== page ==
35 terms

USI.7 A New Nation

Articles of Confederation
a constitution written during the American Revolution
established the powers of the new national government during the Revolution
Articles of Confederation
weaknesses in the Articles of Confederation
- weak national government
- Congress had no power to tax or regulate commerce
- no common currency
- each state had one vote regardless of size
- no executive or judicial branches
established a federal system of governmnet
federal system of governmnet
power is shared between national and state governments
effect of the weaknesses in the Articles of Confederation
an effort to draft a new constitution
Constitutional Convention
the meeting of state delegates in Philadelphia to revise the Articles of Confederation
major decision made by the Consitutional Convention
to not revise the Articles of Confederation but instead to write a new constitution
George Washington
president of the Constitutional convention
major issues for debate during the Constitutional Convention
- how much power to give to the new national government
- how large and small states should be represented
structure of the new national government
three branches
three branches of government
- legislative
- executive
- judicial
legislative branch
the branch of government that makes the laws.
executive branch
the branch of government that carries out laws
judicial branch
The branch of government that interprets laws
used to determine how many votes each state would have in the Senate and the House of Representatives
Great Compromise
Great Compromise
Compromise made by Constitutional Convention in which states would have equal representation in one house of the legislature and representation based on population in the other house.
signing of the Constitution
occured at the end of the convention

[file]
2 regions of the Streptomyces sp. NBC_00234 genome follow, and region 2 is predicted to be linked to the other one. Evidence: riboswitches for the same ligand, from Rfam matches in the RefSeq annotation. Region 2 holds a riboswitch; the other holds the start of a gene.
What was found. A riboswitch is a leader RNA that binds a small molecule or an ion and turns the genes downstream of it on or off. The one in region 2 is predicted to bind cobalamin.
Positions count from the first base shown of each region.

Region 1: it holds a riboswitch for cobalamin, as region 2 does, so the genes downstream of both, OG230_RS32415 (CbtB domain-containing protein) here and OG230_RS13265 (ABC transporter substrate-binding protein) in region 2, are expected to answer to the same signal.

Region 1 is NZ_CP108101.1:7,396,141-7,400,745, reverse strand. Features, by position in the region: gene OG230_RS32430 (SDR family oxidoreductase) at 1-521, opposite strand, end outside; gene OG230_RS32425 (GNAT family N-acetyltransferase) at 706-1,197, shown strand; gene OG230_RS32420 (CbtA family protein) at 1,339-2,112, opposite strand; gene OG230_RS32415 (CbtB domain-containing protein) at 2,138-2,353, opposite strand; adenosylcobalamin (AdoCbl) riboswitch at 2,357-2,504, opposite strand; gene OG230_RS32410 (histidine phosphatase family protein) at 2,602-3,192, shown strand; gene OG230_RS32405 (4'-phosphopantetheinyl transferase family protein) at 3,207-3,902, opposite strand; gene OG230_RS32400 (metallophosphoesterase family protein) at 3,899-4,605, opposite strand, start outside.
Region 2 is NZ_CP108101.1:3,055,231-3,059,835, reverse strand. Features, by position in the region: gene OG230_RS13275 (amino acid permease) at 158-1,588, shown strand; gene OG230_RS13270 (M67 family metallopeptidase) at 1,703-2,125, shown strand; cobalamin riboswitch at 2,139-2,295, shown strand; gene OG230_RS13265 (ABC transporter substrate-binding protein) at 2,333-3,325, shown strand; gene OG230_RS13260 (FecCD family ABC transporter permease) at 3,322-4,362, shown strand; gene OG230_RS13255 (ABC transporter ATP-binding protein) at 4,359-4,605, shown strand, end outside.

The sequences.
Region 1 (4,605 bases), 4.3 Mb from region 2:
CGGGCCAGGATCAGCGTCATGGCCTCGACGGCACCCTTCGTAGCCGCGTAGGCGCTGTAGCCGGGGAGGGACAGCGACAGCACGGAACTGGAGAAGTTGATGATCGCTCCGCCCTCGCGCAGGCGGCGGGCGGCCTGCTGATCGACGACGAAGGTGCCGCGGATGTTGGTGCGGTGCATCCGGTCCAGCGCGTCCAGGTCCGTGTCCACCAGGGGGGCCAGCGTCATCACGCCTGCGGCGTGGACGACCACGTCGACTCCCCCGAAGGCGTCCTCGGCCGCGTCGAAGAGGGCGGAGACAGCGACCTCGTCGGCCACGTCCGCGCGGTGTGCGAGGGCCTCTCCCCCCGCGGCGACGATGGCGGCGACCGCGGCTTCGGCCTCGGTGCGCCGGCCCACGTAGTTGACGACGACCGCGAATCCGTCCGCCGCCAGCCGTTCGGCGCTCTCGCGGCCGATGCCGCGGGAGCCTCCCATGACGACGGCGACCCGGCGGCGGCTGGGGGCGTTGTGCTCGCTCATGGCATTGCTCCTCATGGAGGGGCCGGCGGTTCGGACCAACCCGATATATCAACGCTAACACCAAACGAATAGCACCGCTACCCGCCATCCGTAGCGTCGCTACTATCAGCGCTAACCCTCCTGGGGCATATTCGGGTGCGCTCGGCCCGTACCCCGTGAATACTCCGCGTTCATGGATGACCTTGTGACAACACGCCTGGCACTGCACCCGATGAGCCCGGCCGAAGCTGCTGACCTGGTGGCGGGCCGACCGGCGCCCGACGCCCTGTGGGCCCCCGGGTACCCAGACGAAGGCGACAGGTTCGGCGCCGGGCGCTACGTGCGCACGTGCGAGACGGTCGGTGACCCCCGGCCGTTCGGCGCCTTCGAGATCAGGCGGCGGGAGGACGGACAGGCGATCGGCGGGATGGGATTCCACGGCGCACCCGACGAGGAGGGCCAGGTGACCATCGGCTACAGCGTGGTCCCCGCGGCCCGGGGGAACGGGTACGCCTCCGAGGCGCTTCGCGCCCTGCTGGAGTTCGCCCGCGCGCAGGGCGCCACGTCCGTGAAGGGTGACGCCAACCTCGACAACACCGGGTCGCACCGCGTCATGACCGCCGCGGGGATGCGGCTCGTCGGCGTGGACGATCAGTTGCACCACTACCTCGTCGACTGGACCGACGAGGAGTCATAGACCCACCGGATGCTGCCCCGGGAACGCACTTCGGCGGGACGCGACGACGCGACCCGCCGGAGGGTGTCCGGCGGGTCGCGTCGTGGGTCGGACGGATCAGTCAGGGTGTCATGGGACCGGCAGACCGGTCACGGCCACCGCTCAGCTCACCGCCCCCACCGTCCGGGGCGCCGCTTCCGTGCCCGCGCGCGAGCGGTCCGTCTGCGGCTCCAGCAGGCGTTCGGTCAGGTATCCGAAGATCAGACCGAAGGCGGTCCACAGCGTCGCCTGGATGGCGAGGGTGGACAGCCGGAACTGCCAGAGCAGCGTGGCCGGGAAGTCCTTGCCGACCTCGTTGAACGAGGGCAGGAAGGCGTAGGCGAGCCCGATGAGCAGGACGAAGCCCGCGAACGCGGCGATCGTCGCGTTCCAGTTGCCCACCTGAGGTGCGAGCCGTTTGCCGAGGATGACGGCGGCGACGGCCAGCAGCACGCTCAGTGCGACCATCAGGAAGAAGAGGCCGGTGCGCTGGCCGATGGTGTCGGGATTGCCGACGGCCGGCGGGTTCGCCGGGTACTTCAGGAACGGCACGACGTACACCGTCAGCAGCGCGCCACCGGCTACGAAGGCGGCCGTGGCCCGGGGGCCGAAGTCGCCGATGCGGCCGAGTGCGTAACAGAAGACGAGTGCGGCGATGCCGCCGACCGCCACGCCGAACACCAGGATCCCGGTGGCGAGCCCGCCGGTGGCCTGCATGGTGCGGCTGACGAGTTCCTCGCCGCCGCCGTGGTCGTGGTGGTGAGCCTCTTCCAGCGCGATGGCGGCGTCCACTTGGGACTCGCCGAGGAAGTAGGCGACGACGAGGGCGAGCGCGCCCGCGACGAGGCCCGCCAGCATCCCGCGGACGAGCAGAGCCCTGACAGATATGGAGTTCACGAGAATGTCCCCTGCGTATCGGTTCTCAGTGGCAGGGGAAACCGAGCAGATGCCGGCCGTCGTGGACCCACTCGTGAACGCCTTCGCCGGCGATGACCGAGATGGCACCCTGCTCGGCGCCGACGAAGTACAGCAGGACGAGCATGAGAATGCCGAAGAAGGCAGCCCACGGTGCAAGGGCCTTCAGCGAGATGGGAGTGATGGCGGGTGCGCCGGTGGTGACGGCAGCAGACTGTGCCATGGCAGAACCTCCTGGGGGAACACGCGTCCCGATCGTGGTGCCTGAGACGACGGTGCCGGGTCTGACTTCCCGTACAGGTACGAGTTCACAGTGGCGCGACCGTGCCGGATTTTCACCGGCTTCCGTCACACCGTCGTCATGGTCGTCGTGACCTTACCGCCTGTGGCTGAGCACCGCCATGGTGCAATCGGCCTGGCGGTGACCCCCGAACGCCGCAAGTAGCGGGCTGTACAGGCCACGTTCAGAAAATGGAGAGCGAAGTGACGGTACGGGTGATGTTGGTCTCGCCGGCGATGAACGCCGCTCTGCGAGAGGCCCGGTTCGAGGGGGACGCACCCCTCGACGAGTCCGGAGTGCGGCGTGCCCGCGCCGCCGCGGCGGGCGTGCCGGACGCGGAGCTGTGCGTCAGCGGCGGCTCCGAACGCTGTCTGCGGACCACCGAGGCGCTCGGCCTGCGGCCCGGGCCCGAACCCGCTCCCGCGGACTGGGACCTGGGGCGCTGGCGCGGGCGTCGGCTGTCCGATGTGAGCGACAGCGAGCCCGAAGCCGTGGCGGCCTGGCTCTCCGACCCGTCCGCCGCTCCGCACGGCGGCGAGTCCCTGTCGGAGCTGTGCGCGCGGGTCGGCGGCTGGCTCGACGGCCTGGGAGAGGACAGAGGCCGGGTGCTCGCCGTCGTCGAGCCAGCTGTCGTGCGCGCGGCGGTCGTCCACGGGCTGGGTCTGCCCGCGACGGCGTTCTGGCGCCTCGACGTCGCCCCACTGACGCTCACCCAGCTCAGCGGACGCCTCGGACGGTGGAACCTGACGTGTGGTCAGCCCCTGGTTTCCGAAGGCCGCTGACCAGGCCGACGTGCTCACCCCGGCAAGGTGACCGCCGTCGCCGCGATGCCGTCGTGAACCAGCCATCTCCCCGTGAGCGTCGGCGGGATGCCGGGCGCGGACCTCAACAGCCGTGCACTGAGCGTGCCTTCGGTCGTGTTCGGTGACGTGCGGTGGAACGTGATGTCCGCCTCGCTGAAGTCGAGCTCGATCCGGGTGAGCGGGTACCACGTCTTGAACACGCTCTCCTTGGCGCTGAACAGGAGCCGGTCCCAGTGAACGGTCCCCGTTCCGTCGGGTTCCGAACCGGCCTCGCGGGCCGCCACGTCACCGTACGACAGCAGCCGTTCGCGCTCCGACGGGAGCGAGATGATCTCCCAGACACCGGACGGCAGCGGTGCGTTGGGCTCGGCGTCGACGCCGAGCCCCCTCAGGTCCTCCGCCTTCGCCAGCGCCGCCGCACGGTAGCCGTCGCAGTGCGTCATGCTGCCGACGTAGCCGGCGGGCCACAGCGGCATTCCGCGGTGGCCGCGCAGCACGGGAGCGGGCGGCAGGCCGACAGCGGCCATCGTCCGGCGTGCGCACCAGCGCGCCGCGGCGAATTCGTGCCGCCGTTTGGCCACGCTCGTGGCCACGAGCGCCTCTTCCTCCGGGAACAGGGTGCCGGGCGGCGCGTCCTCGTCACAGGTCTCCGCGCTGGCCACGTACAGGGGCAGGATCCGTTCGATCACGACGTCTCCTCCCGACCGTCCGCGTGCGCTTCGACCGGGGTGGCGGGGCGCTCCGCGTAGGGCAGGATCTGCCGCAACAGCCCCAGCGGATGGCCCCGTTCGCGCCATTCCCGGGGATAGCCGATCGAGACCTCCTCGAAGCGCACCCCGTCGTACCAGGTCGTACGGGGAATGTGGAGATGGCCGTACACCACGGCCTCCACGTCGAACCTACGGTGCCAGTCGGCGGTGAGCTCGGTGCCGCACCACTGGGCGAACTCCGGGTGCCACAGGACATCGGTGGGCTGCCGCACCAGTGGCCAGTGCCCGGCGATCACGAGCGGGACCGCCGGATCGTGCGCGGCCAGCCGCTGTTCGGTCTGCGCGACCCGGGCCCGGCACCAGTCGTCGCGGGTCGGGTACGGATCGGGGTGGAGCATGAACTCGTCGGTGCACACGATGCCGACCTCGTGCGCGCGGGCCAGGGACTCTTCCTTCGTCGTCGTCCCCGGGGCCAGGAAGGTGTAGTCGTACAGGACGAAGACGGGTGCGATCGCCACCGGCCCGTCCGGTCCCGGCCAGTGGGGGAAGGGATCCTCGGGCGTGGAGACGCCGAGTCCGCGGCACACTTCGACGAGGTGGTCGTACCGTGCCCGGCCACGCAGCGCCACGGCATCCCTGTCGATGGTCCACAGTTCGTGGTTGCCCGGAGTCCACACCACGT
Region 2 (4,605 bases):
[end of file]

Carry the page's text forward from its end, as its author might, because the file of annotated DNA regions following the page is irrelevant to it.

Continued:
event significant to the founding of the American republic
development of the Constitution of the United States
number of states needed to ratify the Constitution
a minimum of 9 out of 13
basis for the Bill of RIghts
- Virginia Declaration of Rights
- Virginia Statute for Religious Freedom
George Mason
author of the Virginia Declaration of RIghts
Thomas Jefferson
author of the Virginia Statute for Religious Freedom
Bill of Rights
first ten amendments to the Constitution
purpose of the Bill of Rights
provide a written guarantee of individual rights
some rights found in the BIll of Rights
freedoms of speech and religion
those whose decisions established a strong national government and helped the nation grow in size and power
Congress and the first five presidents
Was the president when:
- the federal court system was established
- the Bill of RIghts was added to the Constitution
- plans were created for the development of the national capital
George Washington
where plans were made to move the U.S. capital
Washington, D.C.
Benjamin Banneker
an African American astronomer and surveyor who helped complete the design for Washington, D.C.
Was president when a two-party system emerged
John Adams
Was president when:
- Louisiana was purchased from France
- Lewis and Clark explored new land west of the Mississippi River
Thomas Jefferson
Was president when the War of 1812 caused European nations to gain respect for the United States
James Madison
Was president when he introduced the Monroe Doctrine
James Monroe
Monroe Doctrine
warned European nations not to interfere in the Western Hemisphere